·       4-6 tablespoons soy sauce

·       Small handful coriander

 What to do:

To cook the rice:

  1. Fill the kettle to the 1 litre mark and set to boil.
  2. Measure the rice grains into the saucepan. Wash the rice with cold running water and swish with your hands. Drain carefully into a sieve and repeat 3 more times until the water is no longer milky. This helps remove excess starch and cleans the grains.
  3. Empty the washed rice back into the pot and carefully pour in the litre of boiling water. Turn the heat to high – when the water starts to bubble, add a teaspoon of salt, stir and then cover the pot and reduce heat to the lowest flame. Cook for 14 minutes without disturbing or taking the lid off.
  4. After the 14 minutes is up, turn off the heat without disturbing the saucepan. Leaving the lid on, just let it sit for another 5 minutes to finish the steaming process.
  5. When the time is up, using a knife, fluff the rice up in the saucepan, and then transfer into a bowl or tub, leave to cool for 10 minutes and then cover and put in the fridge for at least an hour to chill, preferably overnight.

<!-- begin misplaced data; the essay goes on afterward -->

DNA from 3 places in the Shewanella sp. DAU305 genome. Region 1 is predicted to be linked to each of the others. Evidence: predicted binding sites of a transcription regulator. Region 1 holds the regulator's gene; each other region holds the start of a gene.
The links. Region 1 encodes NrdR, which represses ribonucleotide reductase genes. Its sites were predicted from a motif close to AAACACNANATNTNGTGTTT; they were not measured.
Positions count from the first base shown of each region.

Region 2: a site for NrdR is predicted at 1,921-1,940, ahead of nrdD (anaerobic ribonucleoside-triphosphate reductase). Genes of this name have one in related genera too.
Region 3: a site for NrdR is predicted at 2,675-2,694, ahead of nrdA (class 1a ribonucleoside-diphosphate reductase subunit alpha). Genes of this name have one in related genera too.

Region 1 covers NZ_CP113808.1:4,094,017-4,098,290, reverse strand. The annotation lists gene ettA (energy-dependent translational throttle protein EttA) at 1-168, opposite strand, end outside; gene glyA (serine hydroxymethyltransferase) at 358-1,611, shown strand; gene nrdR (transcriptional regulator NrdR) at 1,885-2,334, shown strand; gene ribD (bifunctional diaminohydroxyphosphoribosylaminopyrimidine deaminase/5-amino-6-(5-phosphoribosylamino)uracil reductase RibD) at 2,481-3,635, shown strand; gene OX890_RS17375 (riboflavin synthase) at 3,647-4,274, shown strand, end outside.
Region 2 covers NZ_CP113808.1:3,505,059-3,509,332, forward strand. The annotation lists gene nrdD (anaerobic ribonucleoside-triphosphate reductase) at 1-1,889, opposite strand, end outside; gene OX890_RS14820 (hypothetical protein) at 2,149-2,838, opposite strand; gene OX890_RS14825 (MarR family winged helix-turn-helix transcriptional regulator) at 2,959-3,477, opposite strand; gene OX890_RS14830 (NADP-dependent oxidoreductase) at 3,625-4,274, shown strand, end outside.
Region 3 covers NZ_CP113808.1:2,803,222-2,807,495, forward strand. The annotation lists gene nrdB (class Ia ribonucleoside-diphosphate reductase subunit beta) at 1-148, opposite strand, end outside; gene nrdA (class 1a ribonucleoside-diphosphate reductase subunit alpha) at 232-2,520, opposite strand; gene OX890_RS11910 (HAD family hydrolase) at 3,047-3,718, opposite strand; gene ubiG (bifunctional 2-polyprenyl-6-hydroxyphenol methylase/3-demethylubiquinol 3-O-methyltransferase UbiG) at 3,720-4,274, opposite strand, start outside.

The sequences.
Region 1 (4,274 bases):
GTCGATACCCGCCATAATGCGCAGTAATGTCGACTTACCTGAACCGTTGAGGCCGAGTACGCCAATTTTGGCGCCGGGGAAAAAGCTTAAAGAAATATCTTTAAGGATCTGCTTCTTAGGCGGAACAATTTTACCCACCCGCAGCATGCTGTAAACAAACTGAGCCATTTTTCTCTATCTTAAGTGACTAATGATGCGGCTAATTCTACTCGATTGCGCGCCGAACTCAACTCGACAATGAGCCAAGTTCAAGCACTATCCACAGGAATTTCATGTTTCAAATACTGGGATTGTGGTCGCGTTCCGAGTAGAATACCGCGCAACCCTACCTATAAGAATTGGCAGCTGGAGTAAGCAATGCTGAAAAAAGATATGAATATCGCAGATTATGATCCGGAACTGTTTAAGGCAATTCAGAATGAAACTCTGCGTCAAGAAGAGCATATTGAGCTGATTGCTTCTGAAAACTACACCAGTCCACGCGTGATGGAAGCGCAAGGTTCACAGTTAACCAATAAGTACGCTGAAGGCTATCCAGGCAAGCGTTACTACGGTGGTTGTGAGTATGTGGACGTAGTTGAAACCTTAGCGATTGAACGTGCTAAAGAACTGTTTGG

To prepare the fried rice:

  1. Peel the garlic and finely chop. Using a peeler, peel the ginger and grate using the microplane grater.
  2. Wash, trim and peel the spring onion and finely chop, reserving the white parts and green parts separately.
  3. Wash the coriander and spin-dry, then finely chop stalks and leaves.

To cook the fried rice:

  1. Heat vegetable oil in a large wok on high heat.
  2. Add ginger, garlic and white part of spring onions and fry for a minute, stirring.
  3. Crack the eggs into a small bowl, add sesame oil and whisk lightly with a fork.
  4. Add the pre-cooked rice and stir-fry until rice is hot.
  5. Add soy sauce and green spring onions and heat through for another minute.
  6. Spoon out into serving bowls, then garnish with fresh coriander and serve.

Notes: Where does rice come from? How is it grown? What other dishes can you make with rice?

Categories: Kitchen Garden, Recipe | Tags: , , , , , , , | Leave a comment

Kitchen news 9th Feb 2016

Image

新年快乐

With a bumper twelve classes a week in the Kitchen Garden Program we’re jumping into 2016 Year of the (Cheeky) Monkey! And celebrating in true style with our famous Chinese Banquet Menu. I can quote Mr White saying today he think it’s his favourite menu so far… And judging by the empty plates I think the children thought so too. They even ate all the stinkingly-hot chillies they so carefully prepared, with only one or two capsaicin-casualties! And helping us harvest it all – and even starting lessons this week, and getting used to all the little helpers every lunch-time – was our new gardener, Mish. Mish comes highly recommended through Byron and has a wealth of green-fingered experience. Come and say hello to her!